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Ukrainian Marta Kostyuk REFUSES to shake hands with Belarusian Victoria Azarenka at US Open

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Geopolitical tensions flared during the US Open on Thursday when Ukraine’s Marta Kostyuk refused the usual handshake at the net as Belarus’s Victoria Azarenka defeated her 6-2 6-3 in the second round.

The pair exchanged a quick tap on the racket on Court 17 after Kostyuk hit the ball into the net on match three point and the three-time Flushing Meadows finalist let out a triumphant roar.

“Well, I wasn’t surprised. I don’t believe it’s important to make a big deal out of it. I always shake hands with my opponents,” said Azarenka, adding that Ukraine’s Dayana Yastremska had done the same in Washington, DC last month.

“I can’t force anyone to shake my hand. It’s their decision. How did I feel? It’s not the most important thing in the world right now.’

Victoria Azarenka (L) of Belarus taps rackets with Marta Kostyuk of Ukraine after winning

It marked the last awkward moment during the last major of the year, where Russians, Belarusians and Ukrainians battle side by side against the backdrop of a military conflict.

Belarus is being used as a major staging area for the Russian war in Ukraine, what Moscow calls a “special operation.”

Ukraine and the West accuse Russia of waging an unprovoked imperialist war of aggression.

Kostyuk has repeatedly called on the WTA to ban Russian athletes from the Tour, telling the Times last month that the invasion turned Russian players on the Tour into “enemies” in a matter of minutes, describing her family in Kiev huddled amid of attacks on the Tour. capital city.

Days before their second-round meeting, it was the objections of 20-year-old Kostyuk that prompted Azarenka to withdraw from the tournament’s “Tennis Plays for Peace Exhibition” to raise humanitarian aid for Ukraine.

“Imagine there is World War II and there is a fundraiser for Jewish people and a German player wants to play,” Kostyuk said before the event.

Azarenka said she was asked by the USTA to participate in the event and said it was “a no-brainer” to accept at the time.

“I thought this was a gesture that shows real commitment. I’m not sure why it wasn’t conceived that way. I don’t want to judge that, that’s what happened,” she told reporters.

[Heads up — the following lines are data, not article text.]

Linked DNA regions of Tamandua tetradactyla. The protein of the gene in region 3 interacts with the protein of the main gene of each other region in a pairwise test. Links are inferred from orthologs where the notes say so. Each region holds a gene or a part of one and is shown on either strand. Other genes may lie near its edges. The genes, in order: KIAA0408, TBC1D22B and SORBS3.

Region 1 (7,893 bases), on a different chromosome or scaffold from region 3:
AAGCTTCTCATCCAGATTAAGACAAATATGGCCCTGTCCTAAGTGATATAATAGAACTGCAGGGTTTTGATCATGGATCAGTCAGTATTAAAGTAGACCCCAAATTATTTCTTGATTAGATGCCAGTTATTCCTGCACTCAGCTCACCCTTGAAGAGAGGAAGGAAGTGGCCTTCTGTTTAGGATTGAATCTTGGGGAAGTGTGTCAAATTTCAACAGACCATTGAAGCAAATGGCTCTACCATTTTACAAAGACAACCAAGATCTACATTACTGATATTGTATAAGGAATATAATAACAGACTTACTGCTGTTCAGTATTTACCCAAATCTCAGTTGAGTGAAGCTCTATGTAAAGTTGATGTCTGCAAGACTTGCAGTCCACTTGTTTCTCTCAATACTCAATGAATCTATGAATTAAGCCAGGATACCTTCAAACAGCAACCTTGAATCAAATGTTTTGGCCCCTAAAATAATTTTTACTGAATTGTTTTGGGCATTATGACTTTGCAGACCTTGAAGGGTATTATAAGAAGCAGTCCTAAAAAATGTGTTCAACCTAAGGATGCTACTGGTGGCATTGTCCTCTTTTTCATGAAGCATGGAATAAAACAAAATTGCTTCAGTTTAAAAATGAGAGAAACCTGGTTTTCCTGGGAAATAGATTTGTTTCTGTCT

Azarenka advances to the third round after beating Kostyuk in straight sets 6-2, 6-3

Azarenka advances to the third round after beating Kostyuk in straight sets 6-2, 6-3

Kostyuk thinks Belarusian and Russian athletes have not spoken out enough against the war

Kostyuk thinks Belarusian and Russian athletes have not spoken out enough against the war

Kostyuk has spoken out in her calls to remove athletes from Belarus and Russia from the WTA and from Grand Slam events. In particular, she says that Azarenka has not approached her for an interview since the beginning of the war.

Azarenka told reporters she contacted the WTA to talk to Ukrainian athletes and was told it was not a good time.

In addition, Kostyuk says she informed Azarenka of her plans not to shake hands before the match was even played.

“It was my choice – I don’t feel like I don’t know a single person who has publicly condemned the war, and the actions of their government, so I don’t feel I can support this,” she said. ESPN.

“Don’t get me wrong, she’s a great competitor. But it has nothing to do with her being human.’

Most of the global sports community quickly moved to isolate Russia and Belarus after the invasion began in February, but tennis players from the two countries avoided tour-level suspensions, with the sport’s governing bodies demanding that they compete under a neutral flag.

Wimbledon took it a step further when it banned athletes from both countries during this year’s major, meaning Russian world number one Daniil Medvedev was unable to participate.

The US Open said Russian and Belarusian athletes could compete without showing their flag or country, a move that frustrated some Ukrainian competitors, including 2019 semifinalist Elina Svitolina, who said organizers “should have taken more serious action.” ‘.

Medvedev defended his title on the hard court major, was asked questions about the conflict almost immediately and told reporters after his opening night win over American Stefan Kozlov that he was “trying to learn every day”.

“Most of my really good friends, they know who I am. I’m still Daniil Medvedev, still playing tennis,” he said.

Defending US Open champion Daniil Medvedev will compete under a neutral flag this year

Defending US Open champion Daniil Medvedev will compete under a neutral flag this year

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